Betty Parsons began her gallery in 1946 at the site of the Mortimer Brandt Gallery where she previously worked. She exhibited all the male stars of the period, now our blue chip group. After exposure to this exciting, diverse, experimental environment, she explored these avant-garde influences in her own painting. They became larger and her palette contained a wide range of color. She recorded her explorations of nature with radiant light in the 50’s paintings.
In the 60’s she changed her medium to acrylic, (as did many artists), resulting in a flatter surface of brilliant color. She differed from her male stable in her use of titles for her work rather than numbers. She was very poetic and enjoyed playing with words.
As a dealer, Betty didn’t exhibit her own paintings; many of her artists didn’t even know that she also was an artist. She was with the Midtown Gallery and didn’t show very often in the 50’s. In the 60’s she had several museum and university exhibitions. In 1968, she was exhibited at London’s Whitechapel Gallery and became an international artist. Her private art collection of 300 works traveled around America.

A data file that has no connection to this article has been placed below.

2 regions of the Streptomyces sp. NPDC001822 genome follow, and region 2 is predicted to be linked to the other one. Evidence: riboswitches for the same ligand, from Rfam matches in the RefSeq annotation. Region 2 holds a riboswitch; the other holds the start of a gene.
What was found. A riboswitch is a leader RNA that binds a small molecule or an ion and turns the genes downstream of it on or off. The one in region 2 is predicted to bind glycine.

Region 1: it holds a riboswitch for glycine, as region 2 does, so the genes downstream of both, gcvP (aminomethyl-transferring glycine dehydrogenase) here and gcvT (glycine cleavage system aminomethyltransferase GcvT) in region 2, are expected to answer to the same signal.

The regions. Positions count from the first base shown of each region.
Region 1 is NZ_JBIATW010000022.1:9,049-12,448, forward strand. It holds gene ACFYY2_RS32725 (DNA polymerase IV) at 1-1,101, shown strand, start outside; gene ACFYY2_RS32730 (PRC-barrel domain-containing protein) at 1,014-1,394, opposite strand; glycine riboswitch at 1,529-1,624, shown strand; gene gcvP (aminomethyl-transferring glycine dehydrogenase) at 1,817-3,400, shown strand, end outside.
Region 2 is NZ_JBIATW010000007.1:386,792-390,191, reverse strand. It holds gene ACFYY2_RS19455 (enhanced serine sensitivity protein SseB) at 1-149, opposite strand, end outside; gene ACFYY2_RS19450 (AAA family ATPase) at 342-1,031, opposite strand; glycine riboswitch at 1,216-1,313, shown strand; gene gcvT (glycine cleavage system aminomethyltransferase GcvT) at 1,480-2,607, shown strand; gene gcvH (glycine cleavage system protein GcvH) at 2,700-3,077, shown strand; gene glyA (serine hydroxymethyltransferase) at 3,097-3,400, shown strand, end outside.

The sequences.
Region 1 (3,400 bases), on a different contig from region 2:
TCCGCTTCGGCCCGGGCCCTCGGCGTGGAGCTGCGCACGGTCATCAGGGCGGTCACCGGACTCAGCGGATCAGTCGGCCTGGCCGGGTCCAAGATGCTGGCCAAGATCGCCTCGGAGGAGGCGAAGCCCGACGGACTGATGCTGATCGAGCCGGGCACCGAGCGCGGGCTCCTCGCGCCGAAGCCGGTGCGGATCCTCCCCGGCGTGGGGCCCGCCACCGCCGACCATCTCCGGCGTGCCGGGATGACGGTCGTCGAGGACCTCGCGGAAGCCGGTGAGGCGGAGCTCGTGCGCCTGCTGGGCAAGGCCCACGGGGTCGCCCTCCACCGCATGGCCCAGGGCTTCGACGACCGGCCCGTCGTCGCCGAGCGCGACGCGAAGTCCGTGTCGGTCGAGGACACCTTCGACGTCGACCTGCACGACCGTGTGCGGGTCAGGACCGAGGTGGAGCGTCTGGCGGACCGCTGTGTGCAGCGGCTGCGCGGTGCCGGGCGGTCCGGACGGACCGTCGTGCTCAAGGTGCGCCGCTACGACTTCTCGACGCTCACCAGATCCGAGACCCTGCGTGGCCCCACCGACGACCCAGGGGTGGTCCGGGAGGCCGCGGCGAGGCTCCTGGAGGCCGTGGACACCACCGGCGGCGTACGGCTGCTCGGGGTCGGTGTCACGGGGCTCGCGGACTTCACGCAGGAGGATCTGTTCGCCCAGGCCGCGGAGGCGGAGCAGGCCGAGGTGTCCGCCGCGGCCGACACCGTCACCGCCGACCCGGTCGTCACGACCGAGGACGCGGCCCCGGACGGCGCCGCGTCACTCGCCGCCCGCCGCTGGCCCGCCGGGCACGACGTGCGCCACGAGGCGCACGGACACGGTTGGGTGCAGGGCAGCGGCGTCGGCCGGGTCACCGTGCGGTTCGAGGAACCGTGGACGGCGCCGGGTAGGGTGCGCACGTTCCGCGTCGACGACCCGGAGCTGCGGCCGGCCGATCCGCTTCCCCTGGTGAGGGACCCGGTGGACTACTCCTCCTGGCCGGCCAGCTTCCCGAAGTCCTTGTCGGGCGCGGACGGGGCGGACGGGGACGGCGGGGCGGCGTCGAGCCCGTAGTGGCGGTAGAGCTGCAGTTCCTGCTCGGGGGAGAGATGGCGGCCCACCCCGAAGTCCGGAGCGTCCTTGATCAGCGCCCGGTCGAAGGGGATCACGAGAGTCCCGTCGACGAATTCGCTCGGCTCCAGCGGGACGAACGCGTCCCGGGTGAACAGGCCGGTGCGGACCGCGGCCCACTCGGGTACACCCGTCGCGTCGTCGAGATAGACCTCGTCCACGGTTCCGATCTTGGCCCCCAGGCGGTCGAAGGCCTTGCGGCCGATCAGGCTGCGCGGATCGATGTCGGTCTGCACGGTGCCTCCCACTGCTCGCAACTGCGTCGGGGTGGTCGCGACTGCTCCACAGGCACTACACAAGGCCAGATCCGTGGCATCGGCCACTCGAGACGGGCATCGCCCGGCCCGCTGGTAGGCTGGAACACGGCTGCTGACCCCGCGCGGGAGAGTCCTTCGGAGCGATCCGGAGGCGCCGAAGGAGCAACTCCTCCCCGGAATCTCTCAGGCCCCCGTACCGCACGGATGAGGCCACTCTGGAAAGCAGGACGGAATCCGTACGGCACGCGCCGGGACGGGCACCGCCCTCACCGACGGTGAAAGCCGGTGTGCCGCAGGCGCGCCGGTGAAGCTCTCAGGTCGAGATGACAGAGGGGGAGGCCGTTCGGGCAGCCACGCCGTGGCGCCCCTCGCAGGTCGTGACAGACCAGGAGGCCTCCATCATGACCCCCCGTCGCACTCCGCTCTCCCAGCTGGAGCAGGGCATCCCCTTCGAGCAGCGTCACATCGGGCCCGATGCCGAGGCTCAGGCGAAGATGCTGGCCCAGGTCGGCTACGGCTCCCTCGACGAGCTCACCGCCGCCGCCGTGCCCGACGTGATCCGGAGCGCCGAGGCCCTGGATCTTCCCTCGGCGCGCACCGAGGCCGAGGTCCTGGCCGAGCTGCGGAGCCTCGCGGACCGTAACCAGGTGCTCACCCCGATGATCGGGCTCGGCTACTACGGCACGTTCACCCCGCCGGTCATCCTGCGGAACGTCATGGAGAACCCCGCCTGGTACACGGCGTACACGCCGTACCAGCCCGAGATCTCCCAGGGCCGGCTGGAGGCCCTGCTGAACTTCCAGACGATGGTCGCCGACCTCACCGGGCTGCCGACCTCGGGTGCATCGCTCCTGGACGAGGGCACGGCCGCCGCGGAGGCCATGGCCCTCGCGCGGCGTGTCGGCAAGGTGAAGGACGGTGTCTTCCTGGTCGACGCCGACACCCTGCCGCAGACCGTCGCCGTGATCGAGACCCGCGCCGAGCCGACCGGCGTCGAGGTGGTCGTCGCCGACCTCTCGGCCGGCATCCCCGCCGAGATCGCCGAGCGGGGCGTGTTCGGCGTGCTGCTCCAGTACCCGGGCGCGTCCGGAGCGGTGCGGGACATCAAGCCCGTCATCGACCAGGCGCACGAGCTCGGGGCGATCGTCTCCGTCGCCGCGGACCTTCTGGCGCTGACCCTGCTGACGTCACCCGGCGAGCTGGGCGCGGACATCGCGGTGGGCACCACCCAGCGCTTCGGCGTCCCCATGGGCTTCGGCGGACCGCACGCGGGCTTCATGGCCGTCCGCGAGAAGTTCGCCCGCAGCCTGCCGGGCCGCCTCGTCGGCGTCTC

In the late 60’s Betty started working on the found wood constructions at her home on the beach in Southold, L.I. She picked up “carpenter throwaways”. Many people consider her sculpture her best known work. They go back to her original interest in the Indian Space Painters who linked Native American art and modernism.
How fortunate the art world is that there was an artist, dealer and collector, Betty Parsons, who took chances and exhibited work of artists that she believed should be seen not just for commercial value.